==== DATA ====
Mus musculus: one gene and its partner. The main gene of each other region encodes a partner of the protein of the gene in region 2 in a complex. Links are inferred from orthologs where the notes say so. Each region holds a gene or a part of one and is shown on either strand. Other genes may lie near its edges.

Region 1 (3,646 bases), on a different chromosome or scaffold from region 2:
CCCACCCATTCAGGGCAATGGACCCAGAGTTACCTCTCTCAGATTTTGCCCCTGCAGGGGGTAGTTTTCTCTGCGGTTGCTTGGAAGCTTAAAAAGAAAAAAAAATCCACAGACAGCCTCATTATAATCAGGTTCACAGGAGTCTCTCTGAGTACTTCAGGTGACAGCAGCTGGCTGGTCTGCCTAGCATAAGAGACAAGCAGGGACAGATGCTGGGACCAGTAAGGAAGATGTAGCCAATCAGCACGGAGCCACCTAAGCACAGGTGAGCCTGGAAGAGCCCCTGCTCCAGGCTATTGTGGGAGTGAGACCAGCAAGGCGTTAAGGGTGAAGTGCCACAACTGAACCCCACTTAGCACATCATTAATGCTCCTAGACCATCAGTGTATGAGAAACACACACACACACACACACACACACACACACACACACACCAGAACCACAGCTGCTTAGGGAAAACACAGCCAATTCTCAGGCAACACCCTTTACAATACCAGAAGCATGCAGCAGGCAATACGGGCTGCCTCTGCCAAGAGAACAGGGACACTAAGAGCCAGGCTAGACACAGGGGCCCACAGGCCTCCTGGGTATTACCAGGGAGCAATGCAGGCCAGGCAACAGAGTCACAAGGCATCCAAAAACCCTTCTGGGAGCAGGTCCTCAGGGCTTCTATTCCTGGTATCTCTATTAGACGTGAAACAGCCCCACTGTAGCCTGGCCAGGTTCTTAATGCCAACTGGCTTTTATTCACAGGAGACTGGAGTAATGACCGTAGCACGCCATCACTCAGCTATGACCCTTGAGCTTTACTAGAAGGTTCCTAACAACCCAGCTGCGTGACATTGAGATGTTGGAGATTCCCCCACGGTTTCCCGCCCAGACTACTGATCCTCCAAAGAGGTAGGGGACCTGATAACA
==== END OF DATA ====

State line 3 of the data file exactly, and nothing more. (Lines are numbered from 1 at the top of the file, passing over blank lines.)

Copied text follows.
CCCACCCATTCAGGGCAATGGACCCAGAGTTACCTCTCTCAGATTTTGCCCCTGCAGGGGGTAGTTTTCTCTGCGGTTGCTTGGAAGCTTAAAAAGAAAAAAAAATCCACAGACAGCCTCATTATAATCAGGTTCACAGGAGTCTCTCTGAGTACTTCAGGTGACAGCAGCTGGCTGGTCTGCCTAGCATAAGAGACAAGCAGGGACAGATGCTGGGACCAGTAAGGAAGATGTAGCCAATCAGCACGGAGCCACCTAAGCACAGGTGAGCCTGGAAGAGCCCCTGCTCCAGGCTATTGTGGGAGTGAGACCAGCAAGGCGTTAAGGGTGAAGTGCCACAACTGAACCCCACTTAGCACATCATTAATGCTCCTAGACCATCAGTGTATGAGAAACACACACACACACACACACACACACACACACACACACACCAGAACCACAGCTGCTTAGGGAAAACACAGCCAATTCTCAGGCAACACCCTTTACAATACCAGAAGCATGCAGCAGGCAATACGGGCTGCCTCTGCCAAGAGAACAGGGACACTAAGAGCCAGGCTAGACACAGGGGCCCACAGGCCTCCTGGGTATTACCAGGGAGCAATGCAGGCCAGGCAACAGAGTCACAAGGCATCCAAAAACCCTTCTGGGAGCAGGTCCTCAGGGCTTCTATTCCTGGTATCTCTATTAGACGTGAAACAGCCCCACTGTAGCCTGGCCAGGTTCTTAATGCCAACTGGCTTTTATTCACAGGAGACTGGAGTAATGACCGTAGCACGCCATCACTCAGCTATGACCCTTGAGCTTTACTAGAAGGTTCCTAACAACCCAGCTGCGTGACATTGAGATGTTGGAGATTCCCCCACGGTTTCCCGCCCAGACTACTGATCCTCCAAAGAGGTAGGGGACCTGATAACA